Plant invasions provide great opportunities to study evolutionary processes because invasive plants are subjected to both stochastic and deterministic evolutionary forces upon introduction into the new range. Invasive plants are often released from selective pressures present in their native range, which can result in the loss of previously adaptive traits via genetic drift. On the other hand, novel selective pressures in the invaded range can facilitate the evolution of new adaptative traits. The goal of my research is to identify traits that have evolved following an invasion and determine whether these traits evolved because of stochastic processes or natural selection. Garlic Mustard (Alliaria petiolata) is a member of the Brassicaceae family, native to Eurasia. In the 19th century, it was introduced into North America and has since spread across much of the continent. I use genotypes collected throughout the invasive (North American) range and I subject these genotypes to relevant selective pressures to determine which traits may be adaptive in the invaded range. I then determine whether these adaptive traits are expressed in natural populations with a corresponding selective pressure. The main focus of my research is the evolution of glucosinolate and flavonoid compounds in A. petiolata, particularly their role in intra- and interspecific competition.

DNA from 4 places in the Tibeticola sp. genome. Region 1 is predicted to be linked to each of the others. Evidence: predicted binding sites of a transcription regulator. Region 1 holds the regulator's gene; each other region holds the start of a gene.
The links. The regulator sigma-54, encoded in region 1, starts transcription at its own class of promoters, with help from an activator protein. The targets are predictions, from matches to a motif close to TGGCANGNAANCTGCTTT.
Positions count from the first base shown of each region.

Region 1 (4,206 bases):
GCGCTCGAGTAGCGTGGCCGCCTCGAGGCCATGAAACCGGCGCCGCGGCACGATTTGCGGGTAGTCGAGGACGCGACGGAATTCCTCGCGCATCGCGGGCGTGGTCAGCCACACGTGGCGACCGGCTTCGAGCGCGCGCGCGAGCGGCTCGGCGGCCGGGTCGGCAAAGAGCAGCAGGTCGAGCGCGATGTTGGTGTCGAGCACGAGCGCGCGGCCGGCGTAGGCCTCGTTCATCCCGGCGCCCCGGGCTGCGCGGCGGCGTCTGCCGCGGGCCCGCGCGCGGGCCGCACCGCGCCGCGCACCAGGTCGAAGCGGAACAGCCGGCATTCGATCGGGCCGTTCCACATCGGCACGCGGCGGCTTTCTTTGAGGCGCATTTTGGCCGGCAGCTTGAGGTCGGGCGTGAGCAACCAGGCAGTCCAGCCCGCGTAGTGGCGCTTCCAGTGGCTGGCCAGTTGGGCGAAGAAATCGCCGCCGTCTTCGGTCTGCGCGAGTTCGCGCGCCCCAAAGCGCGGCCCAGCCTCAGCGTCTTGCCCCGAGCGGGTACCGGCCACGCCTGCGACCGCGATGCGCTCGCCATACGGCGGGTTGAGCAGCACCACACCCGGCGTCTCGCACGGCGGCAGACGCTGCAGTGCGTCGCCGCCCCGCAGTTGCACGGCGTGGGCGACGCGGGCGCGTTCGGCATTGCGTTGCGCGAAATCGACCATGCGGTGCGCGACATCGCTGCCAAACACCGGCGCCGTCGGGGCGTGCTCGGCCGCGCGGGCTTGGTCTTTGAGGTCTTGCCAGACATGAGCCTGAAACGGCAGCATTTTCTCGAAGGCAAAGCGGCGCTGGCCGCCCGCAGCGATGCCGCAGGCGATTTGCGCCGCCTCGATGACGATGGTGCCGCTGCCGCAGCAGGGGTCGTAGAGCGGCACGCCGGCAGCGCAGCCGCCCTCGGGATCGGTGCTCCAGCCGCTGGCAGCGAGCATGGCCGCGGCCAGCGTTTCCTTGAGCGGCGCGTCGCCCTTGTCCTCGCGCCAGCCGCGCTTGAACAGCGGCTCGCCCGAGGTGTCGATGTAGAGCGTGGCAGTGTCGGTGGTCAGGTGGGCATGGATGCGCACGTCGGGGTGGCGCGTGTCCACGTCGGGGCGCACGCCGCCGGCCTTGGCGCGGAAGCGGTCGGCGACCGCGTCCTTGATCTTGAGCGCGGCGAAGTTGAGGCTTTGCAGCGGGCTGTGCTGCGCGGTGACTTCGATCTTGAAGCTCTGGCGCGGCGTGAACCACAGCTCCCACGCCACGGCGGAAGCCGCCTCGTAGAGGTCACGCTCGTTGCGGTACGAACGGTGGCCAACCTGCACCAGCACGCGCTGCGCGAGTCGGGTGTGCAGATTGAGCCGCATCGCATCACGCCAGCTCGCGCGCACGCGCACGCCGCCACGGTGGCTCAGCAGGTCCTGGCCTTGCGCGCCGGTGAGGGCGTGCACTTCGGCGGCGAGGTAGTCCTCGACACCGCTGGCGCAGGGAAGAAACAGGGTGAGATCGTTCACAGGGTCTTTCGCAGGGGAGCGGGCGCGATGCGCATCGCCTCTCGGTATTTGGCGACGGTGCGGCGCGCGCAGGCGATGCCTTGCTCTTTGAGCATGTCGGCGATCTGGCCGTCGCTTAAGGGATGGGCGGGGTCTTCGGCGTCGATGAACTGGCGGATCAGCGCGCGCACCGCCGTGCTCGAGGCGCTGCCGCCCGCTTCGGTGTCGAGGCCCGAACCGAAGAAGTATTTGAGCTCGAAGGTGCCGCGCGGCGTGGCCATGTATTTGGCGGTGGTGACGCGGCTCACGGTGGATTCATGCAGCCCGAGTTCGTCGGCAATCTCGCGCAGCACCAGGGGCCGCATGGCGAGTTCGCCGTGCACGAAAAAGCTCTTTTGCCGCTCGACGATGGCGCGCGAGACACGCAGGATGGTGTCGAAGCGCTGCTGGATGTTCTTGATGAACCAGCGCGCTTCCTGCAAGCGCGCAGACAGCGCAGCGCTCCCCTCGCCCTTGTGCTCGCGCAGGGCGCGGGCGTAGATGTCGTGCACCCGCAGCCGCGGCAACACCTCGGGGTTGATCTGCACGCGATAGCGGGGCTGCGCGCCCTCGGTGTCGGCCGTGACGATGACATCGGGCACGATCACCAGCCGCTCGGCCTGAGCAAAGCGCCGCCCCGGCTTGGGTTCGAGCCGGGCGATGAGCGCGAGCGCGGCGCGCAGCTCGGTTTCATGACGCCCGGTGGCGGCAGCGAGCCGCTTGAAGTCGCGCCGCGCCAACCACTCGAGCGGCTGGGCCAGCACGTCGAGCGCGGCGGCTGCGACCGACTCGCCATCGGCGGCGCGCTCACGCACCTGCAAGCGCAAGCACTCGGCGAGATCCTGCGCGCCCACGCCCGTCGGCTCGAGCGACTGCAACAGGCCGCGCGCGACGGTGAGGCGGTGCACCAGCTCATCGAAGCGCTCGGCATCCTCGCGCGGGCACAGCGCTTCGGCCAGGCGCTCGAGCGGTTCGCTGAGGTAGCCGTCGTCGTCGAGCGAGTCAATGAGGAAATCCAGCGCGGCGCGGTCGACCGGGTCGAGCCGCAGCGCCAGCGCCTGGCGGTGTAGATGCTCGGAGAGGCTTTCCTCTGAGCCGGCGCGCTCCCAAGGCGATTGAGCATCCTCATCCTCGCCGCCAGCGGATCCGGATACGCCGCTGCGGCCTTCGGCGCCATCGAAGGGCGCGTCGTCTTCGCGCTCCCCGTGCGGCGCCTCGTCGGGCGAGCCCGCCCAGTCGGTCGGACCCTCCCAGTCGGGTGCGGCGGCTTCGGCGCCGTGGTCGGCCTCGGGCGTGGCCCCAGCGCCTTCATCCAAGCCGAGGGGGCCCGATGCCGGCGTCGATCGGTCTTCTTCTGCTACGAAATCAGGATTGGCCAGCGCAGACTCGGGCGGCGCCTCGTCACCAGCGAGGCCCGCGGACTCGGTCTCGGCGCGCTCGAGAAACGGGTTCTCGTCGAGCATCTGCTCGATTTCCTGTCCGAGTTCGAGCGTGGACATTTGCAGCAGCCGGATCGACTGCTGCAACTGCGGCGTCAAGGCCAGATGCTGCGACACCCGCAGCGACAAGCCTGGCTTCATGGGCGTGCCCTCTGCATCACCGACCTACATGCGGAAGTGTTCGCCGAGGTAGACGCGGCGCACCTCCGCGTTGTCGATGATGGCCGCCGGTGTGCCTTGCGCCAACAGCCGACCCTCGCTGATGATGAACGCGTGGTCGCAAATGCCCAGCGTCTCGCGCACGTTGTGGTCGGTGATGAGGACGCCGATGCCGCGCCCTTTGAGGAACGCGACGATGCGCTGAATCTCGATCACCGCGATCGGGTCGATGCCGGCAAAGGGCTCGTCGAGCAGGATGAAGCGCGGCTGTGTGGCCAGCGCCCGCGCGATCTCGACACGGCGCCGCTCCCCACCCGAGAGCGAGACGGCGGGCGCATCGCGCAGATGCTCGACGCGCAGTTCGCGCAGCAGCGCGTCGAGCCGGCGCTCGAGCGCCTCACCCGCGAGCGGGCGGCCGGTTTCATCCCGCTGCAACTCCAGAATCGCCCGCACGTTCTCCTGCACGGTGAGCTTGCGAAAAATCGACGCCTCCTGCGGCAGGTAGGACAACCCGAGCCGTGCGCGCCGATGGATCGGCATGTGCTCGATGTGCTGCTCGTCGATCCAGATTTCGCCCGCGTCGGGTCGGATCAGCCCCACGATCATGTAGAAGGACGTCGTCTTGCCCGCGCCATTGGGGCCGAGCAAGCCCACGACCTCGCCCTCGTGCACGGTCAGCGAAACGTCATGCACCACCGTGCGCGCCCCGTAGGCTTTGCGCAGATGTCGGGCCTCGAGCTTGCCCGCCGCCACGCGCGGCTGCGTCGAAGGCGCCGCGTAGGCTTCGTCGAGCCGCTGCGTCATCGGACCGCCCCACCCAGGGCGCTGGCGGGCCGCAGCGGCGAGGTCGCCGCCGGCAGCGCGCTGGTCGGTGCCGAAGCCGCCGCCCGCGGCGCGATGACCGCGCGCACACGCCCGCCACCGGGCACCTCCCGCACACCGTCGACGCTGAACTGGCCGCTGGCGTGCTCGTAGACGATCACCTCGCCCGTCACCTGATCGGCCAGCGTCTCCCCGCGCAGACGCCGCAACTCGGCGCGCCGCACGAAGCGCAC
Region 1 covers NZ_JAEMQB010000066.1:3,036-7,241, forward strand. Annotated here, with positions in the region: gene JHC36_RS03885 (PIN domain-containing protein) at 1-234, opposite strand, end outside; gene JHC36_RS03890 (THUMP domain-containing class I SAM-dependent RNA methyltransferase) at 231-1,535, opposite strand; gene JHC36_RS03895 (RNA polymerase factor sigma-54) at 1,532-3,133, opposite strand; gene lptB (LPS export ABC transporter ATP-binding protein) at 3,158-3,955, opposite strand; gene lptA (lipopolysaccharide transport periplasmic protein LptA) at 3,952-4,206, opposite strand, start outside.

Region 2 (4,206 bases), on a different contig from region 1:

Eugene Sit

Eugene Sit - MSc Student

Natural selection on individual traits often fails to produce adaptive evolution because of constraints arising from trait correlations. In my research, I study how correlations among life history traits in the North American invasive wetland plant Lythrum salicaria are generated during development. I conducted field surveys across a 1000km latitudinal transect to document phenotypic variation among 20 populations in Canada and the United States, then planted a common garden at Queen's University Biological Station (QUBS) to capture genetic variation among traits such as size at flower and time to flower. This intensive field sampling allows me to explore the developmental basis for genetic constraints which mediate this species' response to environmental variation across its introduced range.

Kai Ellis

Kai Ellis - BSc Thesis Student

I am fascinated by the fields of molecular biology and bioinformatic analysis, and aim to tie these interests together through the extraction and analysis of large nucleic acid datasets. My project examines the microbiome of deer ticks (Ixodes scapularis) through the use of 16s amplicon analysis of high-throughput sequencing data.

Mia Marcellus

Mia Marcellus - BSc Thesis Student

I am interested in the evolutionary genetics and ecology of invasive species. My project examines genetic variation and plasticity of garlic mustard (Alliaria petiolata) in invasive North American populations.